"Whatever you've got to do with Lydia, first you've got to deal with me."
So who’s in favour of skipping the obligatory recounting of Mel Gibson’s various statements and controversial acts in favour of focussing on the quality of the most recent film he is starring in rather than simply alienating readers, spouting needlessly outrageous political views and potentially offending anyone who belongs to one of the groups insulted by Mr Gibson? Is that everyone? Good because I know I am.
John Link (Gibson) is a war veteran and ex-convict is out on parole, trying to go straight and clean up his act. However when his estranged daughter Lydia (Erin Moriarty) turns up, carrying a fair amount of baggage in the form of a drug cartel assembles of murderous thugs seeking revenge against her.
Despite that rings startlingly close to ‘Taken’ in which a highly skilled and dangerous father returns to his former ways of violence in order to save his daughter, ‘Blood Father’ manages to transverse the usual clichés that could potentially weigh down this story and instead goes into a much further exploration of the character dynamic as well as a more brutal portrayal of the violence taking place within it.
That is partially a result of having a much stronger female character than the usual, vulnerable damsel in distress kind of role. Lydia is not only a far from perfect daughter, and somewhat reflective of her father’s tumultuous history, but she brings about this crisis on herself through her own actions. It means that the ensuing journey is not just a typical run of the mill action thriller but also a story of redemption and forgiveness for more than one of the characters. The fact that the movie establishes such a strong connection between John and Lydia both thematically and emotionally is the driving force of the film, and serves to further both the narrative and development of the main characters.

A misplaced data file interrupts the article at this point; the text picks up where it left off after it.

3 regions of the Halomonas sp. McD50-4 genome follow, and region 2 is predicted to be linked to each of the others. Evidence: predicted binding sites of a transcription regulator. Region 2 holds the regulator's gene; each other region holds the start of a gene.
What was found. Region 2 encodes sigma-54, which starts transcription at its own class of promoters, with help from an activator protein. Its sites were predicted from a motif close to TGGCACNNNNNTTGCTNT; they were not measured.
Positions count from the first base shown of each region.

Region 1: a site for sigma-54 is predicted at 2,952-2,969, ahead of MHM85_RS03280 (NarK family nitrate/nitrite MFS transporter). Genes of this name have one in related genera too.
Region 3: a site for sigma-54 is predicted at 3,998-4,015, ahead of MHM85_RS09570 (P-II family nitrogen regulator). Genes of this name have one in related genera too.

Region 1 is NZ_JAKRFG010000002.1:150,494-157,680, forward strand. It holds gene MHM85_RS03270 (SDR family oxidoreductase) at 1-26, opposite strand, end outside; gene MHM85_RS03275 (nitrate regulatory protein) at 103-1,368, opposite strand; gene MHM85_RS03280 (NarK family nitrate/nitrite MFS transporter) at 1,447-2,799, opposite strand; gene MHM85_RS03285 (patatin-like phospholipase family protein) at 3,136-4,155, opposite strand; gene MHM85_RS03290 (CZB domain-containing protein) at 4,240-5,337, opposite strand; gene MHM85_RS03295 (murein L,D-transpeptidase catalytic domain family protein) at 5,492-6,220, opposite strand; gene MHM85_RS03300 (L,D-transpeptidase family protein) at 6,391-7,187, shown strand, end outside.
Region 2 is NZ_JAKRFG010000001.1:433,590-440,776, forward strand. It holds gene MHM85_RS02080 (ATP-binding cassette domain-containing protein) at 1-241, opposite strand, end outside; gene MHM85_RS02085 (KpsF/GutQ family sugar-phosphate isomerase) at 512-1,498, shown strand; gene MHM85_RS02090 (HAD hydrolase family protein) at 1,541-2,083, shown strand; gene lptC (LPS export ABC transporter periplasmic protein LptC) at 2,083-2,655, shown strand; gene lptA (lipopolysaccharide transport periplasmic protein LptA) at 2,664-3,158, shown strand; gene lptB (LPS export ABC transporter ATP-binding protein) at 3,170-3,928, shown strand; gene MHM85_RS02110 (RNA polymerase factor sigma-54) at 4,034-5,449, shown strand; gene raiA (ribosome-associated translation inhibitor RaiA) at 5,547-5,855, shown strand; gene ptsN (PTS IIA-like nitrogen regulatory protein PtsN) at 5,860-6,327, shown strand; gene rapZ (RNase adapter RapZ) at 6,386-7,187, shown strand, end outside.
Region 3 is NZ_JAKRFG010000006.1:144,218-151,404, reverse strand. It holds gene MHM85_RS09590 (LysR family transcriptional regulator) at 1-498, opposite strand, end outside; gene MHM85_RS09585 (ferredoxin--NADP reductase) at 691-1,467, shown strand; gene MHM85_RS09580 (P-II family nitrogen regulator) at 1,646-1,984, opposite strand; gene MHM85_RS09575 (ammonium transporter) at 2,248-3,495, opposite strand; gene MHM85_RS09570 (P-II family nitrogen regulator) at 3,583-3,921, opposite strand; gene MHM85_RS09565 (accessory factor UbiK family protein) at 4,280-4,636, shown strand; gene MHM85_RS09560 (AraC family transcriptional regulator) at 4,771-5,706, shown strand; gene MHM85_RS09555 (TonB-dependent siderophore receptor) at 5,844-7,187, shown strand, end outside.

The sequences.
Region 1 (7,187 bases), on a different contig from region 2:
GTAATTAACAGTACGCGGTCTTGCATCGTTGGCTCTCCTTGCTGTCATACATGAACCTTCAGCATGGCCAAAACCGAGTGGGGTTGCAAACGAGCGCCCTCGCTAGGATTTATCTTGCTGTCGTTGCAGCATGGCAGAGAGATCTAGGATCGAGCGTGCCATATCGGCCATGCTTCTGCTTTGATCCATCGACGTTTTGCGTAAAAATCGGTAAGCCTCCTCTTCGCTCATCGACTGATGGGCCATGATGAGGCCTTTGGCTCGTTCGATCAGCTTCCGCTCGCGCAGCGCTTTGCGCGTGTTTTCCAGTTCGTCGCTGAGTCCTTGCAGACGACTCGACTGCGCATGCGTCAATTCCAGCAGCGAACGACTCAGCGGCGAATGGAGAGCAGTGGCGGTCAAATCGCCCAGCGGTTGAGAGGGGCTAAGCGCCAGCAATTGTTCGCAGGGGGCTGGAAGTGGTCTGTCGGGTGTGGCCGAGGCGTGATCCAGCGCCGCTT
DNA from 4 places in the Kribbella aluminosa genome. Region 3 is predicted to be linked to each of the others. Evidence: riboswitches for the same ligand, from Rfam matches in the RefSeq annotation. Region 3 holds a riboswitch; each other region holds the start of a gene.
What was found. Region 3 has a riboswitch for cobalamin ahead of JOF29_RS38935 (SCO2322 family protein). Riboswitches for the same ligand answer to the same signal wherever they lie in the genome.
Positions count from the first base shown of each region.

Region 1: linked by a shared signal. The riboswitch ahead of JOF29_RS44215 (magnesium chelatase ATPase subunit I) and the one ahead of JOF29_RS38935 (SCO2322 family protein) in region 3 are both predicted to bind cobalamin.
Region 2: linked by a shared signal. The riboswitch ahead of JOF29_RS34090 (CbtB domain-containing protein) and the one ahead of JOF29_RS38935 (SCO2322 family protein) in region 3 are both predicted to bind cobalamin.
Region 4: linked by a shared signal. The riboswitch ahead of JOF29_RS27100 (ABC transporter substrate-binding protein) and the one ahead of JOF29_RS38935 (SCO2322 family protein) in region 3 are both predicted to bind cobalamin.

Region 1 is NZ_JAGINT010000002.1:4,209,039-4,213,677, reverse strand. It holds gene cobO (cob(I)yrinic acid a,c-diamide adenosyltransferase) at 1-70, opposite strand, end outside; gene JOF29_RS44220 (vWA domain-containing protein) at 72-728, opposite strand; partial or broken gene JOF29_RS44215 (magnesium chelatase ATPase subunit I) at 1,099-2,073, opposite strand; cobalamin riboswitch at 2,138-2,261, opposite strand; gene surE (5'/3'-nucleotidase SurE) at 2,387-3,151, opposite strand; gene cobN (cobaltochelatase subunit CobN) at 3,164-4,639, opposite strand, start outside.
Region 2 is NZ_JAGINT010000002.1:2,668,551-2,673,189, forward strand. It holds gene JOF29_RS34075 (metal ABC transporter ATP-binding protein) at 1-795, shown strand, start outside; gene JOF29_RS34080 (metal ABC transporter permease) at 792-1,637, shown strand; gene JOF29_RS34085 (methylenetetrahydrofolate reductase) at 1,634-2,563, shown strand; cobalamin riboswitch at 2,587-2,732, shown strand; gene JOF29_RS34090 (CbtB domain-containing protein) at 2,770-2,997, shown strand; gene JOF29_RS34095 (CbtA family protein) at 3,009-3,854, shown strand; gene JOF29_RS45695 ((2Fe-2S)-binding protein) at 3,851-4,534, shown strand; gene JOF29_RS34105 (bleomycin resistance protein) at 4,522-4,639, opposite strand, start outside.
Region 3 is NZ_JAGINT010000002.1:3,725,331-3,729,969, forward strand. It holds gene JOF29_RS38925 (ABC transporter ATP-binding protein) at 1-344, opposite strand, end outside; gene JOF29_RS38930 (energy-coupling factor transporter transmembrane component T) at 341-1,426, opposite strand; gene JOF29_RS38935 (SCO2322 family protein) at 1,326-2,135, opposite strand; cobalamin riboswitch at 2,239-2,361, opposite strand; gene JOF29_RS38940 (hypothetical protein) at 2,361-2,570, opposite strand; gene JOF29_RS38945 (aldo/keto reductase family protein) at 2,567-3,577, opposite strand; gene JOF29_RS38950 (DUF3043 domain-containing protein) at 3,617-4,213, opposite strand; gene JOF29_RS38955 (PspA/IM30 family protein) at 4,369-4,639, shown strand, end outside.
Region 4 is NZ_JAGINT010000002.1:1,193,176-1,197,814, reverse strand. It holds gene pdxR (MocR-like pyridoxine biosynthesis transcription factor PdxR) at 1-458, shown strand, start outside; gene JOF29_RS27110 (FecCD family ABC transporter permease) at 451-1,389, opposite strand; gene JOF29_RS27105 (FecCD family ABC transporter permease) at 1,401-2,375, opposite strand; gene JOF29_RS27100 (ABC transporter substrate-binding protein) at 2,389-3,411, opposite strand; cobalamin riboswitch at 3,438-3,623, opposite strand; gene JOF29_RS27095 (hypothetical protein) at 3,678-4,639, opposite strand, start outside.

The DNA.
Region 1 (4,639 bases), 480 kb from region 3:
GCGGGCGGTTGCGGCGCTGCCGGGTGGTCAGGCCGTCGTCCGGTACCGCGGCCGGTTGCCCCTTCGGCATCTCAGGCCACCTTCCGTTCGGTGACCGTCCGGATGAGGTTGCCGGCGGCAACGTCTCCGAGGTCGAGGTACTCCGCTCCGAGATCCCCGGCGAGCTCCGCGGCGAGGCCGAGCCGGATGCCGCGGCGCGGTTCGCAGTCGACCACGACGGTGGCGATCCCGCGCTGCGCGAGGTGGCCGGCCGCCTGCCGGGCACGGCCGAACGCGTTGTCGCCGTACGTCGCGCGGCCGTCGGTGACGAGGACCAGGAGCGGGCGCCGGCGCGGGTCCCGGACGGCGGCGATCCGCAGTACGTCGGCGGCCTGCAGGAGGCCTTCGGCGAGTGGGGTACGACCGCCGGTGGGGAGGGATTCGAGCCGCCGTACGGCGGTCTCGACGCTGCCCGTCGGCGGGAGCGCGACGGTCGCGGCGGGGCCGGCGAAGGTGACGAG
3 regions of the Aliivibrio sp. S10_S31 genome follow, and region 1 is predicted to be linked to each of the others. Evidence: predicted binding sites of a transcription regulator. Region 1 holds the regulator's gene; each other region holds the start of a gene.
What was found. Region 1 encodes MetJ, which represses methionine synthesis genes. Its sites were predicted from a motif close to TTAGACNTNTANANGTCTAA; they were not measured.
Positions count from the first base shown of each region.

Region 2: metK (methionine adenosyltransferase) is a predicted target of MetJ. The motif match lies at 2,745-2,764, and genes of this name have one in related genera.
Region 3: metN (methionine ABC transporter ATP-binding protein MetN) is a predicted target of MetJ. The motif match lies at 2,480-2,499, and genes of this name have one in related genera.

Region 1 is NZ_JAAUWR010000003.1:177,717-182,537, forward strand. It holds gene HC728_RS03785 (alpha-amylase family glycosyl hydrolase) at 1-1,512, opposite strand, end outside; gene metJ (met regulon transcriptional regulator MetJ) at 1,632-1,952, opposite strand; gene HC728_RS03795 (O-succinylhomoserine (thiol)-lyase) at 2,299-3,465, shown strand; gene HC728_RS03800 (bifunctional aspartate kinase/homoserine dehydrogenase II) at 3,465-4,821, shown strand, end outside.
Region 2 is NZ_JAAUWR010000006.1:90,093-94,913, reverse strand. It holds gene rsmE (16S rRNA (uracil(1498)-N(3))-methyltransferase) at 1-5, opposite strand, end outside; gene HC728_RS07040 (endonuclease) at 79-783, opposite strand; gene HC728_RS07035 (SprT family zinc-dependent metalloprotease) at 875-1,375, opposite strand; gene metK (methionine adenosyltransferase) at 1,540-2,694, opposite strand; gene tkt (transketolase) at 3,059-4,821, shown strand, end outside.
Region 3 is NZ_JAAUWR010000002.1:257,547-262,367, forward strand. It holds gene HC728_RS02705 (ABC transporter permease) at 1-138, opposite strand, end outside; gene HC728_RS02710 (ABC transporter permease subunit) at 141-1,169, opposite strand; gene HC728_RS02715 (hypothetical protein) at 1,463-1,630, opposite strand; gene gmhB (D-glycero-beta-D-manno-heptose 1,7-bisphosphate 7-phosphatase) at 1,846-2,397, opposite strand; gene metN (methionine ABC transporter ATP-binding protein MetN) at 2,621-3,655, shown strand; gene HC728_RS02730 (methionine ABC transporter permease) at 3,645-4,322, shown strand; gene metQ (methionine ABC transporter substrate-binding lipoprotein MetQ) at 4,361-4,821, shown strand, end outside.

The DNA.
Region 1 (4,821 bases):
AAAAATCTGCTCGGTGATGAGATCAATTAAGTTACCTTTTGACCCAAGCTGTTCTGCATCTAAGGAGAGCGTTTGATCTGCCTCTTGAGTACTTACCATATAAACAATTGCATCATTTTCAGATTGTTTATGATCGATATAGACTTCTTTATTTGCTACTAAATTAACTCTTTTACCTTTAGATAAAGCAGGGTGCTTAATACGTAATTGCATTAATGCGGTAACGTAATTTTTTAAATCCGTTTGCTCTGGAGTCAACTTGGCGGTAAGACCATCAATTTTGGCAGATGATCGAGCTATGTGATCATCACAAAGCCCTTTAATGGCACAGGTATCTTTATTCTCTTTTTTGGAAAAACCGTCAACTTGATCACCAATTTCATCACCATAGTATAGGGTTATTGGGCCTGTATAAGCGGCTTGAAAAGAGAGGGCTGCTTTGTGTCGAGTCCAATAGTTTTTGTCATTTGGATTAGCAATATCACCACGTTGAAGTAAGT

This sense of imperfection (that thing that real people have and action directors/writers seem to forget about) carries over to Gibson’s character as well. There is no secret arsenal stashed under the floorboards, no team of former colleagues to call and find the nearest exit and no instant relapse into his old ways. John Link feels like a real, world weary character, one that has endured scars and troubles but has clearly taken the toll from them. The way he takes down the various bad guys is not with the demeanour of an unbelievably skilled fighter, the way his character ploughs through the action feels like the reality of the situation, and that reality is that a sixty year old man has been thrust back into a violent world against men half his age. Not only that, but there is a sense of vulnerability to him not just on a physical level but on an emotional one as well, a character seeking redemption for his failings as a father who yearns to compensate for those shortcomings ion the only way he knows how.
These characterisations are not only brought forward with the writing but also the performances. Gibson’s charisma is almost inescapable as it bleed its way onto every frame he occupies. This greying and distant attitude makes the character feel more believable and fleshed out, but no mistake, Gibson remains in full command of every scene he is in and never for a second leaves you in any doubt that he has the ability to kill whoever he wants, whenever he wants. Moriarty is also decent in her role but occasionally struggles to share the spotlight with Gibson and often gets left in the dust. William H Macy offers a slightly more comical but no less interesting performance and Diego Luna makes a menacing and suitably unstable antagonist.
This description only serves to build the film up as more of a nonstop action, thriller. However one striking feature of ‘Blood Father’ is how the action regularly seems to take a back seat in favour of further developing the characters. While the pacing suffers somewhat in between these set pieces the performances and writing are satisfactory enough to carry them. With the direction adopting a grindhouse sensibility that helps maintain a consistently gritty and down to earth tone. The finale in particular sees both the director Jean-Francois Richet and Gibson himself saving their most valuable assets until the last moment to end fairly spectacularly. None of this is quite enough to elevate ‘Blood Father’ above the status of mid-level thriller that it occupies but it helps it leave a lasting impact and become a pleasant surprise.
Anchored by an excellent Mel Gibson performance, ‘Blood Father’ is a surprisingly riveting movie.